Wednesday, March 25, 2015
That has me wondering, how do we define what makes a teacher outstanding? What are the characteristics that an outstanding teacher possesses?
Here's where your part comes in. Please think of a teacher you have worked with who you would consider to be truly outstanding and leave a brief comment describing one or two important characteristics that teacher possessed. You might also think about a teacher that was not outstanding and comment on what they lacked. I will compile all of your wonderful comments into a future blog post, so PLEASE sound off!!
Sunday, March 15, 2015
In her book How Children Learn Number Concepts, Kathy Richardson devotes an entire chapter to composing and decomposing numbers. It may surprise you that the title of the chapter is Understanding Addition and Subtraction: Parts of Numbers. This quote sums it up beautifully:
"If basic facts are to be foundational, they must be based on an understanding of the composition and decomposition of numbers."Both the CCSSM and Texas TEKS have a number of standards in Kindergarten and 1st Grade related to composing and decomposing numbers, as shown in this table.
One important feature of the standards that is often overlooked is that they describe the level of concrete or pictorial support a student should receive. Notice that K.OA.3, for example, states that students should use "objects or drawings" and record the decomposition using a "drawing or equation." In that one standard, you hear each phase in the concrete, representational, abstract (CRA) sequence of instruction. Notice how the concrete and pictorial are tied to the abstract (equation) to help students make that important connection. Rushing students to abstract, or purely symbolic, learning is a recipe for disaster, and that is recognized in the standards.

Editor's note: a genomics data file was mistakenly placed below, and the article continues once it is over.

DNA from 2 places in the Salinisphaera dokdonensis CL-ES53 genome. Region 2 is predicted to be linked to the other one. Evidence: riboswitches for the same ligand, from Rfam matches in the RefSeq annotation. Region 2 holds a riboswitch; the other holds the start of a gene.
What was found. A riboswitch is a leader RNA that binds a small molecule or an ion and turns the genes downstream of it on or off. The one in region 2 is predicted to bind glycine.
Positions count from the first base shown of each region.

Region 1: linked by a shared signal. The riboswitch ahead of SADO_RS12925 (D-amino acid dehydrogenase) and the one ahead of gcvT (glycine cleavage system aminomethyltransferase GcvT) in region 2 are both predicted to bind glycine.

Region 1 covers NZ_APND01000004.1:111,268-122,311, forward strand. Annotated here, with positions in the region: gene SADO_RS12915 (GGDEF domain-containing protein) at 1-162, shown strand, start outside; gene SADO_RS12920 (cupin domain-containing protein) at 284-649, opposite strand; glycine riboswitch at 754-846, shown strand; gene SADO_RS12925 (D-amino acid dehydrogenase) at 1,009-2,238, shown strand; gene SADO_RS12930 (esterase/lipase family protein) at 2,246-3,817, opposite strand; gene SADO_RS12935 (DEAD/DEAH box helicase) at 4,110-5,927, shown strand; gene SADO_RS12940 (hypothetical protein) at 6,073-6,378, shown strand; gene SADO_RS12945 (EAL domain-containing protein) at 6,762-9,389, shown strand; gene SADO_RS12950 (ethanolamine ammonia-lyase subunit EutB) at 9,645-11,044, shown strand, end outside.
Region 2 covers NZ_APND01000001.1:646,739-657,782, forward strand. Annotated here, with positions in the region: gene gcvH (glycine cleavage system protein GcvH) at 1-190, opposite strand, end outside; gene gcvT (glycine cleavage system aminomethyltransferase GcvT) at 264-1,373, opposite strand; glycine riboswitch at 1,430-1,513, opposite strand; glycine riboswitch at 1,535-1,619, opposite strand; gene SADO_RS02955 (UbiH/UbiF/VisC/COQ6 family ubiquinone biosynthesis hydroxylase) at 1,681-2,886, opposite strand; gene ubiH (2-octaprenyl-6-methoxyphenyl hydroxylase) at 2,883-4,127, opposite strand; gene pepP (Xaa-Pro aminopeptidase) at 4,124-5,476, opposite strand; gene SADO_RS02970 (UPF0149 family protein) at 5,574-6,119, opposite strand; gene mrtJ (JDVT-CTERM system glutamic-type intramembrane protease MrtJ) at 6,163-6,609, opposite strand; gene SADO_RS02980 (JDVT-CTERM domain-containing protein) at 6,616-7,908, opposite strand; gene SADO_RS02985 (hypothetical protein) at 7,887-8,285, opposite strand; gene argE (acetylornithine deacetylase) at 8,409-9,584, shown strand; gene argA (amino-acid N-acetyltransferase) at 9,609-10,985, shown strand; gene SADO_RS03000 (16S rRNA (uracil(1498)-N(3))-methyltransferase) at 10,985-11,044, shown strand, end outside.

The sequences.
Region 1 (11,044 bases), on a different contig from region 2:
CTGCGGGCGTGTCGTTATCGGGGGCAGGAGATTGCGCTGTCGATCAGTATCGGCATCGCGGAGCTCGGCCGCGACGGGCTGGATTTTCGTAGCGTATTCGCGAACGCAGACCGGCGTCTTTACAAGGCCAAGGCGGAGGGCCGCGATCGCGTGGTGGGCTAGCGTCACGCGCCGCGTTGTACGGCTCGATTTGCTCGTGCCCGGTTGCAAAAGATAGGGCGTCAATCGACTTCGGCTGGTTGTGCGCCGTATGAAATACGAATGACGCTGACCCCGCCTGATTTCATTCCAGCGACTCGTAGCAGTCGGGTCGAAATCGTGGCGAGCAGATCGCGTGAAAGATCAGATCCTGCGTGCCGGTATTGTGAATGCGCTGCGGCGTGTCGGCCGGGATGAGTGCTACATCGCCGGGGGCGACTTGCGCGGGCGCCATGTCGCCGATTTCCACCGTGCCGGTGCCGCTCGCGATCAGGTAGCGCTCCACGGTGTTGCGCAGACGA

Composing and decomposing numbers is such a critical component of number sense that it should constitute a a major part of the learning that takes place in Kindergarten and 1st Grade. Richardson states, "As children learn the combinations that make up the numbers to 10, they will reach the point where they know the parts so well, they can identify a missing part when they know the total and one part." In other words, students need lots of practice composing numbers, working with the various combinations of each number, before they will be able to decompose numbers, or find a missing part. In your bag of instructional tricks, you will want to have a wide variety of activities to practice composing and decomposing numbers. These blog posts will give you ideas for activities as well as freebies you can use this week!
a recording sheet to keep track of each student's number so you can differentiate activities, such as those described above, based on each student's needs. For example, all students might be using Shake and Spill in a workstation this week, but each child is using his or her own target number. Every few weeks, "test" your students to determine if they are ready to move on to a new number.